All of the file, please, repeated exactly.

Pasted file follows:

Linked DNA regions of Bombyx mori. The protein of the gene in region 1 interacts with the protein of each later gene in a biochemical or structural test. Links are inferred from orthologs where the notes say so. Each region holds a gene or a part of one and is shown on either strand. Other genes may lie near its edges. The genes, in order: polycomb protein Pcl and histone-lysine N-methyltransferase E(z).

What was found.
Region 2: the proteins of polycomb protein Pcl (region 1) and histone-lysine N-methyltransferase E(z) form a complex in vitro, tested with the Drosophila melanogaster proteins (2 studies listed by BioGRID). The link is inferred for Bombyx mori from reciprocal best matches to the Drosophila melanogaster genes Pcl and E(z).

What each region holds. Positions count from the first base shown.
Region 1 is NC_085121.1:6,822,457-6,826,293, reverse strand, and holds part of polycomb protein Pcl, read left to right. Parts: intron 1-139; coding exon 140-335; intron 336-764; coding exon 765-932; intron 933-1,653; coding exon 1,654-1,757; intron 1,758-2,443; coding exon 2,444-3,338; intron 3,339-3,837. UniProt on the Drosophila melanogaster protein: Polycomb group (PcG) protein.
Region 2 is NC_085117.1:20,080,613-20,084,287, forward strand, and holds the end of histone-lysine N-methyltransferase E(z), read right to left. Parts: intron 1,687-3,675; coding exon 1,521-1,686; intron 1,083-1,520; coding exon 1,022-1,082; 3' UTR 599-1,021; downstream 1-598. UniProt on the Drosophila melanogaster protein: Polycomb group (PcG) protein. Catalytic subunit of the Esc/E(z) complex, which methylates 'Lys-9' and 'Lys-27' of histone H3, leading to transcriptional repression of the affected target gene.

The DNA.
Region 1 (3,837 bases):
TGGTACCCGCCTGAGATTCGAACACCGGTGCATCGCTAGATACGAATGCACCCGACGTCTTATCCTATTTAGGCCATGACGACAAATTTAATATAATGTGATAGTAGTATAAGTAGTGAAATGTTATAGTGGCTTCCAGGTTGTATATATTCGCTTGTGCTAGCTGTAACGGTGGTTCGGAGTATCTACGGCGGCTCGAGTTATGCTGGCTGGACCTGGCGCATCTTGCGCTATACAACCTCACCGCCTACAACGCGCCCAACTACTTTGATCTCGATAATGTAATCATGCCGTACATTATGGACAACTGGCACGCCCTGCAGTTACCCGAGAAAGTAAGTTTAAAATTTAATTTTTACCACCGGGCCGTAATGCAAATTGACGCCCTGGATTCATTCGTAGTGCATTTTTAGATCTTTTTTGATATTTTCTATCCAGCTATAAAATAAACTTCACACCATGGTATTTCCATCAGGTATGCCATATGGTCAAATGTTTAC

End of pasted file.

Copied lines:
Linked DNA regions of Bombyx mori. The protein of the gene in region 1 interacts with the protein of each later gene in a biochemical or structural test. Links are inferred from orthologs where the notes say so. Each region holds a gene or a part of one and is shown on either strand. Other genes may lie near its edges. The genes, in order: polycomb protein Pcl and histone-lysine N-methyltransferase E(z).

What was found.
Region 2: the proteins of polycomb protein Pcl (region 1) and histone-lysine N-methyltransferase E(z) form a complex in vitro, tested with the Drosophila melanogaster proteins (2 studies listed by BioGRID). The link is inferred for Bombyx mori from reciprocal best matches to the Drosophila melanogaster genes Pcl and E(z).

What each region holds. Positions count from the first base shown.
Region 1 is NC_085121.1:6,822,457-6,826,293, reverse strand, and holds part of polycomb protein Pcl, read left to right. Parts: intron 1-139; coding exon 140-335; intron 336-764; coding exon 765-932; intron 933-1,653; coding exon 1,654-1,757; intron 1,758-2,443; coding exon 2,444-3,338; intron 3,339-3,837. UniProt on the Drosophila melanogaster protein: Polycomb group (PcG) protein.
Region 2 is NC_085117.1:20,080,613-20,084,287, forward strand, and holds the end of histone-lysine N-methyltransferase E(z), read right to left. Parts: intron 1,687-3,675; coding exon 1,521-1,686; intron 1,083-1,520; coding exon 1,022-1,082; 3' UTR 599-1,021; downstream 1-598. UniProt on the Drosophila melanogaster protein: Polycomb group (PcG) protein. Catalytic subunit of the Esc/E(z) complex, which methylates 'Lys-9' and 'Lys-27' of histone H3, leading to transcriptional repression of the affected target gene.

The DNA.
Region 1 (3,837 bases):
TGGTACCCGCCTGAGATTCGAACACCGGTGCATCGCTAGATACGAATGCACCCGACGTCTTATCCTATTTAGGCCATGACGACAAATTTAATATAATGTGATAGTAGTATAAGTAGTGAAATGTTATAGTGGCTTCCAGGTTGTATATATTCGCTTGTGCTAGCTGTAACGGTGGTTCGGAGTATCTACGGCGGCTCGAGTTATGCTGGCTGGACCTGGCGCATCTTGCGCTATACAACCTCACCGCCTACAACGCGCCCAACTACTTTGATCTCGATAATGTAATCATGCCGTACATTATGGACAACTGGCACGCCCTGCAGTTACCCGAGAAAGTAAGTTTAAAATTTAATTTTTACCACCGGGCCGTAATGCAAATTGACGCCCTGGATTCATTCGTAGTGCATTTTTAGATCTTTTTTGATATTTTCTATCCAGCTATAAAATAAACTTCACACCATGGTATTTCCATCAGGTATGCCATATGGTCAAATGTTTAC